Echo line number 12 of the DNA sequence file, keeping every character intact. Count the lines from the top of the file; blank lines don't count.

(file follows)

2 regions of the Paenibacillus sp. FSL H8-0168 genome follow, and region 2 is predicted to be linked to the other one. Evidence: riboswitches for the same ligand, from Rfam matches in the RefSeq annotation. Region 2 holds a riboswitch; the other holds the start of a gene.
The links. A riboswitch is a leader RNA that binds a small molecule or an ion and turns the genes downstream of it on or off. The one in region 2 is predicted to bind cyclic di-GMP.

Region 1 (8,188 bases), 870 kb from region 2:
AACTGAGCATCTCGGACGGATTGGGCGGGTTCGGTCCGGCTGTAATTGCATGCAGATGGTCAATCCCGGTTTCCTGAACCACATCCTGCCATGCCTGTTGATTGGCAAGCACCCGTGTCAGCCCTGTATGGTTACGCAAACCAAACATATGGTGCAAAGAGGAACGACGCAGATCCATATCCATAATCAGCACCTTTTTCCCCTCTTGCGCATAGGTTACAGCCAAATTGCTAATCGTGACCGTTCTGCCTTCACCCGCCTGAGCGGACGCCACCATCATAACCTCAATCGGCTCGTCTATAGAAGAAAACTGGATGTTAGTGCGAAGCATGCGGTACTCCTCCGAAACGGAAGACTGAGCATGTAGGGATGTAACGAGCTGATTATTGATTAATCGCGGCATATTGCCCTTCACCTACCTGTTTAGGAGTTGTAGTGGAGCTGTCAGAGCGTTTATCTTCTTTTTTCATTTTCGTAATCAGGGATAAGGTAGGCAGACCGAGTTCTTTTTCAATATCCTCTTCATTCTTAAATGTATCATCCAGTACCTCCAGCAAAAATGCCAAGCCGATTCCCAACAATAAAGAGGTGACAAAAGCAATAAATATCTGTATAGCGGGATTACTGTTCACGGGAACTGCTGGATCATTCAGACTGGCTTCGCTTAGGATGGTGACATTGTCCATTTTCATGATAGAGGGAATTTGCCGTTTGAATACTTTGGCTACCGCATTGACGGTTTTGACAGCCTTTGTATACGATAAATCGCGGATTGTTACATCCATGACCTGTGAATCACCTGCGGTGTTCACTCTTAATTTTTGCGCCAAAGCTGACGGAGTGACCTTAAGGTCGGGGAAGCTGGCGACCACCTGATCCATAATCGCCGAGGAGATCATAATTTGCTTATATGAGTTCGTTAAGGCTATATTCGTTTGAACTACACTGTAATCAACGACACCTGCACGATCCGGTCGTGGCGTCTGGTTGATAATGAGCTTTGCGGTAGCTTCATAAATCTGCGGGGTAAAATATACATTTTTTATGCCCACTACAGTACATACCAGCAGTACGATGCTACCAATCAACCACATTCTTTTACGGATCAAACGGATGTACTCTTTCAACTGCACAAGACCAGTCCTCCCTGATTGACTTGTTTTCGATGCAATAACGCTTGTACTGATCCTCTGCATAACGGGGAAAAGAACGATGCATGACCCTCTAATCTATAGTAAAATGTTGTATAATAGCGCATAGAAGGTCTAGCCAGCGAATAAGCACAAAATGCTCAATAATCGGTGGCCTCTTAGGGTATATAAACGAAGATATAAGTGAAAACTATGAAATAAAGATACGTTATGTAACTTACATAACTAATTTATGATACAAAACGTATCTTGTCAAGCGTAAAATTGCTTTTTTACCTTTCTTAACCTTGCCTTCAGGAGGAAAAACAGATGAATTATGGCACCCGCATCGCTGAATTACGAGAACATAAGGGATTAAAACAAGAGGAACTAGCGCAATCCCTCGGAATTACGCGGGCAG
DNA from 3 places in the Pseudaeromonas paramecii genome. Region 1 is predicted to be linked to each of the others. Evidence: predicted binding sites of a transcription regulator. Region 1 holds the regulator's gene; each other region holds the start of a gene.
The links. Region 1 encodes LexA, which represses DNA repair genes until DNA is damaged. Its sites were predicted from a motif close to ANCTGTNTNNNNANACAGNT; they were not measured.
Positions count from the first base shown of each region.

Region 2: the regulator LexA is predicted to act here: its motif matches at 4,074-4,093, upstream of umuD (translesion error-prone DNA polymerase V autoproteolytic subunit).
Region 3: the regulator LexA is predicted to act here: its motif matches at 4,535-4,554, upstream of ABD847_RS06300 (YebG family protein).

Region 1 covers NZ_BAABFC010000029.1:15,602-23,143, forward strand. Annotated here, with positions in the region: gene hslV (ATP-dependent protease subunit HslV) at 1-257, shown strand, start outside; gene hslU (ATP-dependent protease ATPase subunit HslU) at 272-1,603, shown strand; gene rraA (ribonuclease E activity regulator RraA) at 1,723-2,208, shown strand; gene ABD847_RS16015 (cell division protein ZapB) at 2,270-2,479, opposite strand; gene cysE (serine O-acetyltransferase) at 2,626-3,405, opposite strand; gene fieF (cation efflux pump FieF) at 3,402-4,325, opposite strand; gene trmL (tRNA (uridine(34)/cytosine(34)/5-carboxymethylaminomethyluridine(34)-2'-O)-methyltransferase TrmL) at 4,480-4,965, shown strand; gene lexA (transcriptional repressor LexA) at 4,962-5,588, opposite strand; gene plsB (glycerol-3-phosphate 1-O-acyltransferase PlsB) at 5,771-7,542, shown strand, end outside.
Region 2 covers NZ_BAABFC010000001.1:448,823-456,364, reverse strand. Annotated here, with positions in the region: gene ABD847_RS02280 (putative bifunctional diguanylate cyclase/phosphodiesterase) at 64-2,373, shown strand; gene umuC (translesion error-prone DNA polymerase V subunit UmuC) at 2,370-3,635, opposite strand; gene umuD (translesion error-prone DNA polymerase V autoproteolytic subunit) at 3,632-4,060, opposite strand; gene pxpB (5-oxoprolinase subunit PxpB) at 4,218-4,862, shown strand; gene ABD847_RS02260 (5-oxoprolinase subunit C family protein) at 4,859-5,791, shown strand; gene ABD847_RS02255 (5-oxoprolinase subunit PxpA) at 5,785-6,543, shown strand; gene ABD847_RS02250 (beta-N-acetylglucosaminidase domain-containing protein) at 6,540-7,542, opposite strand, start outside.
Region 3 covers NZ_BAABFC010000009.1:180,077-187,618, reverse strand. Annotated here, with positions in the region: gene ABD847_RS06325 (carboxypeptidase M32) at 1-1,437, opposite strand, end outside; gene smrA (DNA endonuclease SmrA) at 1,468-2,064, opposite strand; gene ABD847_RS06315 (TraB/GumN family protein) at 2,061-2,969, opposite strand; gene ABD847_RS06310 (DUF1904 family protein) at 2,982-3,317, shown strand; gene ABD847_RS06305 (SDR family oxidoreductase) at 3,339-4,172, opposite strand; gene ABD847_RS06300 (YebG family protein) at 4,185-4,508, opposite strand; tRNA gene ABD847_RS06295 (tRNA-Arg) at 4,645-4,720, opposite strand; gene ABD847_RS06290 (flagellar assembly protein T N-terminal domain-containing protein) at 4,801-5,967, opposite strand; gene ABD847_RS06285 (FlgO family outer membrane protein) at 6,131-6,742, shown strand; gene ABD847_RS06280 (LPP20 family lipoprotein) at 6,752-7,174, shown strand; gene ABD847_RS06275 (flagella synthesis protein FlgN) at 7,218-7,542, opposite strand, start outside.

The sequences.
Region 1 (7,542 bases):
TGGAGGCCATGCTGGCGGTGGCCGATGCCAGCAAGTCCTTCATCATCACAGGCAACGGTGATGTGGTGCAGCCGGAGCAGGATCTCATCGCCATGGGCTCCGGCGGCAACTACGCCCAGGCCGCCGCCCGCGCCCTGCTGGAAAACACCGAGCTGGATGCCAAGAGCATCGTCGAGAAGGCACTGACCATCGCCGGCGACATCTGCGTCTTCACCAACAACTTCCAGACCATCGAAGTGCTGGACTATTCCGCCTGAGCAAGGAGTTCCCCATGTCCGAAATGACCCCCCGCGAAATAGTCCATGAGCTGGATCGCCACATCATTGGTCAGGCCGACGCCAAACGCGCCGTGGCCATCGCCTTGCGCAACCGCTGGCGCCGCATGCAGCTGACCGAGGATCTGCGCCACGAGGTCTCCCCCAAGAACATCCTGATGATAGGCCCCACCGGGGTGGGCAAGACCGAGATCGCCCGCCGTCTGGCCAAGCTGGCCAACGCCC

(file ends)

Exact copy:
Region 3 covers NZ_BAABFC010000009.1:180,077-187,618, reverse strand. Annotated here, with positions in the region: gene ABD847_RS06325 (carboxypeptidase M32) at 1-1,437, opposite strand, end outside; gene smrA (DNA endonuclease SmrA) at 1,468-2,064, opposite strand; gene ABD847_RS06315 (TraB/GumN family protein) at 2,061-2,969, opposite strand; gene ABD847_RS06310 (DUF1904 family protein) at 2,982-3,317, shown strand; gene ABD847_RS06305 (SDR family oxidoreductase) at 3,339-4,172, opposite strand; gene ABD847_RS06300 (YebG family protein) at 4,185-4,508, opposite strand; tRNA gene ABD847_RS06295 (tRNA-Arg) at 4,645-4,720, opposite strand; gene ABD847_RS06290 (flagellar assembly protein T N-terminal domain-containing protein) at 4,801-5,967, opposite strand; gene ABD847_RS06285 (FlgO family outer membrane protein) at 6,131-6,742, shown strand; gene ABD847_RS06280 (LPP20 family lipoprotein) at 6,752-7,174, shown strand; gene ABD847_RS06275 (flagella synthesis protein FlgN) at 7,218-7,542, opposite strand, start outside.